Based on the data so far, however, the serum T4 concentrations in many cats fed this diet remain in the high-normal range, rather than the lower half of the T4 reference range. As you can see in Figure 3, the mean T4 values after feeding the diet fell to 40-45 nmol/l (3.1-3.5 μg/dl), in the upper half of the reference range limits (8).  Based on our studies, as well of the studies of other investigators (9), most older, clinically normal cats have serum T4 values  that run lower than that, typically in the lower end of the reference range (e.g., 10-30 nmol/L or 1.0-2.5 μg/dl). Therefore, in my opinion at least, that should be considered the ideal target range for success in treating cats with hyperthyroidism — no matter what therapy is used.

Figure 3: T4 values in Hyperthyroid Cats on Hill's y/d. Notice that T4 values
remain in upper half of reference range. Ideally, treated cats have T4s within
low- to mid-normal range. Graph from Hill's website (8). 
The Bottom Line

Overall, this data does indicate that feeding y/d, a diet severely restricted to overtly deficient in iodine, will result in normalization of T4 levels in most hyperthyroid cats. How well-controlled the hyperthyroid state will be maintained in cats fed y/d remains to be determined. We need additional studies to answer that question, as well as the long term safety aspect of feeding this iodine deficient diet.

Remember that all of the current data we have on this diet is based on only about 150 cats or so, most of which were colony cats at the Hill's Pet Nutrition Center.  Based on their vigorous marketing program, the Hill's pet food company is highly recommending this diet as a new treatment for hyperthyroidism, meant to replace the other time-proven therapies. They even are providing guidelines for how to weaning the cats off of methimazole and transition them on to the y/d diet.

Unfortunately for the practicing veterinarian, pet food diets are not FDA-regulated, so the company has not done the Phase II or III drug trials normally required to determine a drug's efficacy or safety. It would have nice if more research had been done to answer these questions before its release onto the market.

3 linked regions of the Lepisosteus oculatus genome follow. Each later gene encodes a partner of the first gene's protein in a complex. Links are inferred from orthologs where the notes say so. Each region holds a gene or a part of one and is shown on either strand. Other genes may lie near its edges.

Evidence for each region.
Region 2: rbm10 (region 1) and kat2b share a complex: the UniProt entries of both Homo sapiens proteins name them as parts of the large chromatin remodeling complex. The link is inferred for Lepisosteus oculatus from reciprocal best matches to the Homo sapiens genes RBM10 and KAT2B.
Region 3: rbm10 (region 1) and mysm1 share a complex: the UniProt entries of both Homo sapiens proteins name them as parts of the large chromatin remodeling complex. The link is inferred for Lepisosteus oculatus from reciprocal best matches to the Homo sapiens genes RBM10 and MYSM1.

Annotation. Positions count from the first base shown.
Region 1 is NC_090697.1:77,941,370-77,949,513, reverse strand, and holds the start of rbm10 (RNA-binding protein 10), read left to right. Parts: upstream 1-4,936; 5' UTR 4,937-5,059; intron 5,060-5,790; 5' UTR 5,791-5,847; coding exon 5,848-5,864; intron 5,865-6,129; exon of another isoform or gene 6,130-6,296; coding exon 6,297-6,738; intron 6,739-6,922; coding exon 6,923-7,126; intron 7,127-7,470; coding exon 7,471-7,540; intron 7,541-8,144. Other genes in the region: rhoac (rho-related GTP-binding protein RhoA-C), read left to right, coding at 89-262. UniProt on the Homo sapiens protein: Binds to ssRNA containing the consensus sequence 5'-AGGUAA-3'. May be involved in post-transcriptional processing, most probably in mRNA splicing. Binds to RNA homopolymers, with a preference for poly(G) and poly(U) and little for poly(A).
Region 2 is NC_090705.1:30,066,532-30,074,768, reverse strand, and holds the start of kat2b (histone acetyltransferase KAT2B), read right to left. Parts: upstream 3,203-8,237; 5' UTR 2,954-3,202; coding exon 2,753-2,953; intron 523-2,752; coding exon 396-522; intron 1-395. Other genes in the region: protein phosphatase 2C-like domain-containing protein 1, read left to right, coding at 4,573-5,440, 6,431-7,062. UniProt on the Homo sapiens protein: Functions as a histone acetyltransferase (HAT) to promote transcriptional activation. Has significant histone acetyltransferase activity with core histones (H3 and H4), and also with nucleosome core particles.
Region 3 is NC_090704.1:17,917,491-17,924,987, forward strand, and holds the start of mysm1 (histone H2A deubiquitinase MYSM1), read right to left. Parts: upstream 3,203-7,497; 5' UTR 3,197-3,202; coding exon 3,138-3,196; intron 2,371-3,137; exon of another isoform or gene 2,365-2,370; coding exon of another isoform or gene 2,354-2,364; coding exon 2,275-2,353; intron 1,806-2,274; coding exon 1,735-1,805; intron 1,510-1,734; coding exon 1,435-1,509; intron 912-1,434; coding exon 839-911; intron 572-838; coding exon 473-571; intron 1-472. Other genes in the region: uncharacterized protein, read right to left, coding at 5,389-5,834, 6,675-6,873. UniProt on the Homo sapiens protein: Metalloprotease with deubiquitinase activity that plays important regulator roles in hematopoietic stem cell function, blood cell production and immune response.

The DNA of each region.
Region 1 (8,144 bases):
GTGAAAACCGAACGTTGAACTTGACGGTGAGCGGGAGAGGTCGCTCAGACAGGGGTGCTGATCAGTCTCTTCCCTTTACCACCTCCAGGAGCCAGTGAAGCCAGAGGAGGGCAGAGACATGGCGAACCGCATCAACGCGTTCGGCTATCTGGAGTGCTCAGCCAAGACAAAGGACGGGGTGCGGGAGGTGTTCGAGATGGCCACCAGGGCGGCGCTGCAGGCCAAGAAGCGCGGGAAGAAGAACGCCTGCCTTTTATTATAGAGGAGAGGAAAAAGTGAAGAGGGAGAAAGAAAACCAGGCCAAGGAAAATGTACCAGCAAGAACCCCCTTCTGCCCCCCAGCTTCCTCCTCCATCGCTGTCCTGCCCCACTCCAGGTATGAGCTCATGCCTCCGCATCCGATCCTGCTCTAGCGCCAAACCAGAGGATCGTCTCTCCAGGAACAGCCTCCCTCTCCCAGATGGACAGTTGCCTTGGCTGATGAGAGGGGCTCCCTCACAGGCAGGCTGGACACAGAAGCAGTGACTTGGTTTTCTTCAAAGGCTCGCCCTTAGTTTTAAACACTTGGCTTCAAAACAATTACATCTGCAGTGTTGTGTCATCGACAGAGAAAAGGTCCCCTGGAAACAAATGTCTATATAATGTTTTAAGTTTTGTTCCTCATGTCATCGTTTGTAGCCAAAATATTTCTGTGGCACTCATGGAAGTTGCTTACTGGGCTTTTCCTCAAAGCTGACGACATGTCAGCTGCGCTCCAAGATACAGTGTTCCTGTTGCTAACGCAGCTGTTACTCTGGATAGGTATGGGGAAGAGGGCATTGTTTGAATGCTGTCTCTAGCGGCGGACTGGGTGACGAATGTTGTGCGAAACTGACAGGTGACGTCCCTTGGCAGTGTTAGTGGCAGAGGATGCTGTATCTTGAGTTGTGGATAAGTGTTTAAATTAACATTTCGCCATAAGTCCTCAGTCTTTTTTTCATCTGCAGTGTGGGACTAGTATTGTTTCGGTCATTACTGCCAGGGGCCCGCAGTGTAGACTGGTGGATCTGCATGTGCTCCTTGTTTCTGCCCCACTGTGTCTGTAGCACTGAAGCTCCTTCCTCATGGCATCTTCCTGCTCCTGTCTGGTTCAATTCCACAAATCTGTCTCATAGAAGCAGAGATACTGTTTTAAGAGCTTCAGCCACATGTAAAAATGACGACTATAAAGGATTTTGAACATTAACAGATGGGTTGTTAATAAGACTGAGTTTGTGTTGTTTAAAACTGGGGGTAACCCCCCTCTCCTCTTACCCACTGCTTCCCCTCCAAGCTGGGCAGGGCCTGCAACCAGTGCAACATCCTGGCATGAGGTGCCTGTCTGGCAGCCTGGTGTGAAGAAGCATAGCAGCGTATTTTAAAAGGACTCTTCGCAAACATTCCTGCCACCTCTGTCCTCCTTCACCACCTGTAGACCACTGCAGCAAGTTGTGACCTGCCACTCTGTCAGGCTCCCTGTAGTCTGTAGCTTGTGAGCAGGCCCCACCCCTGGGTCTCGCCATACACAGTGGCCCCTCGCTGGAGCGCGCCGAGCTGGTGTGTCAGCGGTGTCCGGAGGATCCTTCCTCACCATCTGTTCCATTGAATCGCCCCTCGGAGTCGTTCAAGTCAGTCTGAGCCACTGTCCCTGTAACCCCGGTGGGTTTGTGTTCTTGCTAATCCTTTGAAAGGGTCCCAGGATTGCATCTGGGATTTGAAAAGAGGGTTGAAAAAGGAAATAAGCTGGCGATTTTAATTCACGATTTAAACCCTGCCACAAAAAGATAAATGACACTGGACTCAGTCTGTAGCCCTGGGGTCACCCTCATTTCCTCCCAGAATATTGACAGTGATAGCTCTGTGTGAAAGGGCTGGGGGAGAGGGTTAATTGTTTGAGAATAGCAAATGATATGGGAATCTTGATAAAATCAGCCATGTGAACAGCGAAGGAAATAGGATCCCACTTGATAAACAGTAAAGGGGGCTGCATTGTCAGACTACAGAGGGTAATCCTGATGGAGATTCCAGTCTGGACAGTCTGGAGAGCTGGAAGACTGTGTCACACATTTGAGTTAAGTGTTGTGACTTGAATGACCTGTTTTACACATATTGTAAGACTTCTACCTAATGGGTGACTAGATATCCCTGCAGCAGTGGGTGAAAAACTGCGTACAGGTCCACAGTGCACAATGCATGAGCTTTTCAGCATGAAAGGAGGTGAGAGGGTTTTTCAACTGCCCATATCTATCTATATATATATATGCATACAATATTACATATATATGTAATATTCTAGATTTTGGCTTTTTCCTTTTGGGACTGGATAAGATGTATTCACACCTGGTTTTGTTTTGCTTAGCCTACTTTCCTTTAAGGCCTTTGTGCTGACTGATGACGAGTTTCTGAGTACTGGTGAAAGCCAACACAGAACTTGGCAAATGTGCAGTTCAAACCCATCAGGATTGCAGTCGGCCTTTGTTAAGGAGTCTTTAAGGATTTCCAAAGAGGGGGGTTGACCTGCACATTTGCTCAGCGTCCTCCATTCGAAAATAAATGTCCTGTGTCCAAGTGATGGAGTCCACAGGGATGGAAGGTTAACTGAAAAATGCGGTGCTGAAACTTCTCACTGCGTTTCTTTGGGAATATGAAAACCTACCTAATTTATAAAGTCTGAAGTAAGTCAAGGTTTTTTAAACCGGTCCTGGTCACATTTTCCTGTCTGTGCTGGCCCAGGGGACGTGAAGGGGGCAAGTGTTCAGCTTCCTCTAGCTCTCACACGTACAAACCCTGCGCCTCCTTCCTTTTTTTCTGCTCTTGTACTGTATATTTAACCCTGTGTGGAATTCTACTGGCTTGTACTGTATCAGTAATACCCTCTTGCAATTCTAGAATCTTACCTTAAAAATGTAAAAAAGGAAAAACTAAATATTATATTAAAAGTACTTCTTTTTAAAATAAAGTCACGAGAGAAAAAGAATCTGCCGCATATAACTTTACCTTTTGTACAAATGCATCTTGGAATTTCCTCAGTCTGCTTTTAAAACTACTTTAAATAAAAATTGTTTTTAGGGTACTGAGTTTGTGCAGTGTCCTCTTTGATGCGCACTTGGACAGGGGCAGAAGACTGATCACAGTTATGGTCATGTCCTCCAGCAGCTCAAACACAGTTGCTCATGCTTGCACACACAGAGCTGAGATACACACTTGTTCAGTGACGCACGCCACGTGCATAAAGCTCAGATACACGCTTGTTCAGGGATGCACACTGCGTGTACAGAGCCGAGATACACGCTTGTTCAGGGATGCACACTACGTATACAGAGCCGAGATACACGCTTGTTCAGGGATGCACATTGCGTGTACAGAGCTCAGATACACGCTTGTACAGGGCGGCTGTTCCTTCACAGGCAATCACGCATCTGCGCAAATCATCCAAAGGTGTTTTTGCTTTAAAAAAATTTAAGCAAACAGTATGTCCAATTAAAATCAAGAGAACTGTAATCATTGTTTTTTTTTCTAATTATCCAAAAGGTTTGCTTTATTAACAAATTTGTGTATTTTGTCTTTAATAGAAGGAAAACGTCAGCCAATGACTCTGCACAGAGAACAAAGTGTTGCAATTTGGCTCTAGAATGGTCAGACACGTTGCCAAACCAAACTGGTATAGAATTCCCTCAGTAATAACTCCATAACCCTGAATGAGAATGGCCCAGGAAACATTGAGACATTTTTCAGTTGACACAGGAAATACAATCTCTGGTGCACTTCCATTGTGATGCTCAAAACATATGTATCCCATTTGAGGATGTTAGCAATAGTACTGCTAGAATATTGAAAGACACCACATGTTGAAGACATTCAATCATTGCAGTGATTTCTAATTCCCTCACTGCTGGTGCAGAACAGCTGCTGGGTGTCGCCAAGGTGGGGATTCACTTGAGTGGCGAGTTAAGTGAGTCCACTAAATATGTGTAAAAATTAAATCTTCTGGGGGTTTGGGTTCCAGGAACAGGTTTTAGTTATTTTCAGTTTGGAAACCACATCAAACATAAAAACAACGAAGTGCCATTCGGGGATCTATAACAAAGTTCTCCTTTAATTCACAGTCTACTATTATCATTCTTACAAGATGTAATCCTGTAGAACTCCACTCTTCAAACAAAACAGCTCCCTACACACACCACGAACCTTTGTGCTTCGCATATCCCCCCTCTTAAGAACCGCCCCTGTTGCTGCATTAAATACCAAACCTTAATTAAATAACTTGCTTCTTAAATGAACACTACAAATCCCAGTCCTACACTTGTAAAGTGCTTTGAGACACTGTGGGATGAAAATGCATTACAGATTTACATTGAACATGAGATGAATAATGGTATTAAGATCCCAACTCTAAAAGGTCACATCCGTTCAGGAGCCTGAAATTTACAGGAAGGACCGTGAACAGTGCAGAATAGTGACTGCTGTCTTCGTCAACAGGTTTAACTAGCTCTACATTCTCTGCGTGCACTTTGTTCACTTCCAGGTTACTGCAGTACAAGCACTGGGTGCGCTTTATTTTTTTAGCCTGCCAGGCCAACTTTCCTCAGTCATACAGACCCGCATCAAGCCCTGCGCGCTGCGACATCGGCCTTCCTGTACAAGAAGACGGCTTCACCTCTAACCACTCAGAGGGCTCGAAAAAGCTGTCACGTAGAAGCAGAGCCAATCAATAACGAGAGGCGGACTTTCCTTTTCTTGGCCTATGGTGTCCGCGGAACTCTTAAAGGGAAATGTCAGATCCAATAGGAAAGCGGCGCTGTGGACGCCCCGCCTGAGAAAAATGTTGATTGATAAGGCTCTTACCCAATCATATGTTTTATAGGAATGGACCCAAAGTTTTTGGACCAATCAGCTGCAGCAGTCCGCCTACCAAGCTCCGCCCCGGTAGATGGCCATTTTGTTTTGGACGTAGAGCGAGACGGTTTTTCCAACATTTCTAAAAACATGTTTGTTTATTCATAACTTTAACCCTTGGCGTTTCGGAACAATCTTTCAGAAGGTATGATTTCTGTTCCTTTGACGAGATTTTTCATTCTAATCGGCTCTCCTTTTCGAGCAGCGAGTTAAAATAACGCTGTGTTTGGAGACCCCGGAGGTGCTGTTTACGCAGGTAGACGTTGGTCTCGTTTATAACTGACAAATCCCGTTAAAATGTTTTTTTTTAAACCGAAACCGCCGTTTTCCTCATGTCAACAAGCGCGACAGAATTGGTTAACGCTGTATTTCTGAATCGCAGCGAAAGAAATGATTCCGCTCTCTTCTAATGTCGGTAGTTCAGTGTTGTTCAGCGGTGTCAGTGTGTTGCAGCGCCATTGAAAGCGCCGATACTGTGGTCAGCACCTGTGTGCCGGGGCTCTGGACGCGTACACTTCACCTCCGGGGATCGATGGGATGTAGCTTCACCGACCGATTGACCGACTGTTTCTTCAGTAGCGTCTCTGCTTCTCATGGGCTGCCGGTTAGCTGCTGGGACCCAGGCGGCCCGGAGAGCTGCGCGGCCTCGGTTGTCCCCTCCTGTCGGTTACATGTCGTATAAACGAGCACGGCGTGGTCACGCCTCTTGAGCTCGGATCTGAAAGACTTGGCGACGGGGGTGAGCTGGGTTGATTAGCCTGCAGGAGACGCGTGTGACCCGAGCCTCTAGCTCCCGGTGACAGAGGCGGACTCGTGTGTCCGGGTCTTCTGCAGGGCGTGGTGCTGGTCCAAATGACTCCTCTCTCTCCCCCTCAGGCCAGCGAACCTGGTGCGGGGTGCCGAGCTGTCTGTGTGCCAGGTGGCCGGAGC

Based on the information we have thus far, however, this diet certainly does provide us with another option for medical management of this very common disease. But with y/d and other prescription diets, shouldn't we be also be looking at the long-term heath benefits and disadvantages for the whole cat?  Or, it is acceptable to use y/d —as some have referred to as "tunnel vision" nutrition for hyperthyroidism — and just look at its effect on serum T4 levels?

References
  1. http://www.hillspet.com/products/pd-feline-yd-dry.html
  2. Melendez LM, Yamka RM, Forrester SD et al. Titration of dietary iodine for reducing serum thyroxine concentrations in newly diagnosed hyperthyroid cats [abstract], J Vet Intern Med 2011;25:683.
  3. Melendez LM, Yamka RM, Burris PA.Titration of dietary iodine for maintaining serum thyroxine concentrations in hyperthyroid cats [abstract], J Vet Intern Med 2011;25:683.
  4. Yu S, Wedekind KJ, Burris PA, et al. Controlled level of dietary iodine normalizes serum total thyroxine in cats with naturally occurring hyperthyroidism [abstract], J Vet Intern Med 2011;25:683-684.
  5. http://en.wikipedia.org/wiki/Thyroid_hormone
  6. DeLange FM. Iodine deficiency. In: Braverman L, Utiger RD, eds. Werner and Ingbar's The Thyroid: A Fundamental and Clinical Text. 8th ed. Philadelphia: Lippincott Williams & Wilkins; 2000:295-316.
  7. Wedekind KJ, Blumer ME, Huntington CE, et al. The feline iodine requirement is lower than the 2006 NRC recommended allowance. Journal of Animal Physiology and Animal Nutrition 2010;94:527-539.
  8. http://www.hillsvet.com/pdf/ClinicalEvidenceReport-first-for-hyperthyroidism.pdf
  9. Skinner ND. Thyroid hormone levels in cats: colony average and the decrease with age. Journal of Nutrition 1998;128:2636S-2638S.

13 comments:

Argylle said...

I tried this diet on the advice of my vet. My cat was pretty well controlled on the medication, but I was persuaded to try it. I followed instructions to the letter. The cat ate no other food for two weeks and then I saw a decline. She refused to eat the Y/D yesterday and after a time I gave her something else to eat (all of this in telephone consultation with my vet)Today she ate well in the morning (chicken),was obviously hungry in tha afternoon but wouldn't eat ANYTHING. She then lay in her "sick spot" where she retreats when she's not feeling well. I took her in for exam. Her heart rate had skyrocketed and her weight had dropped. She had lost muscle mass in her back end.

To say that Hills' claims are premature is putting it mildly. Stay away from this product till far more testing has been done.

Argylle said...

Not for my cat it didn't. I just came back from the vet. After 2 weeks on this food, my cat has lost weight and muscle mass, and her heart rate is through the roof.She stopped eating this afternoon (hence the vet visit) Needless to say she is back on her medication.
To say Hills' claims are premature is to put it mildly.I followed the vet's instructions to the letter.
Tread cautiously with this food until a lot more studies have been done. I wish I hadn't agreed to try this food, but I was told cats could live longer on this than on the standard treatments.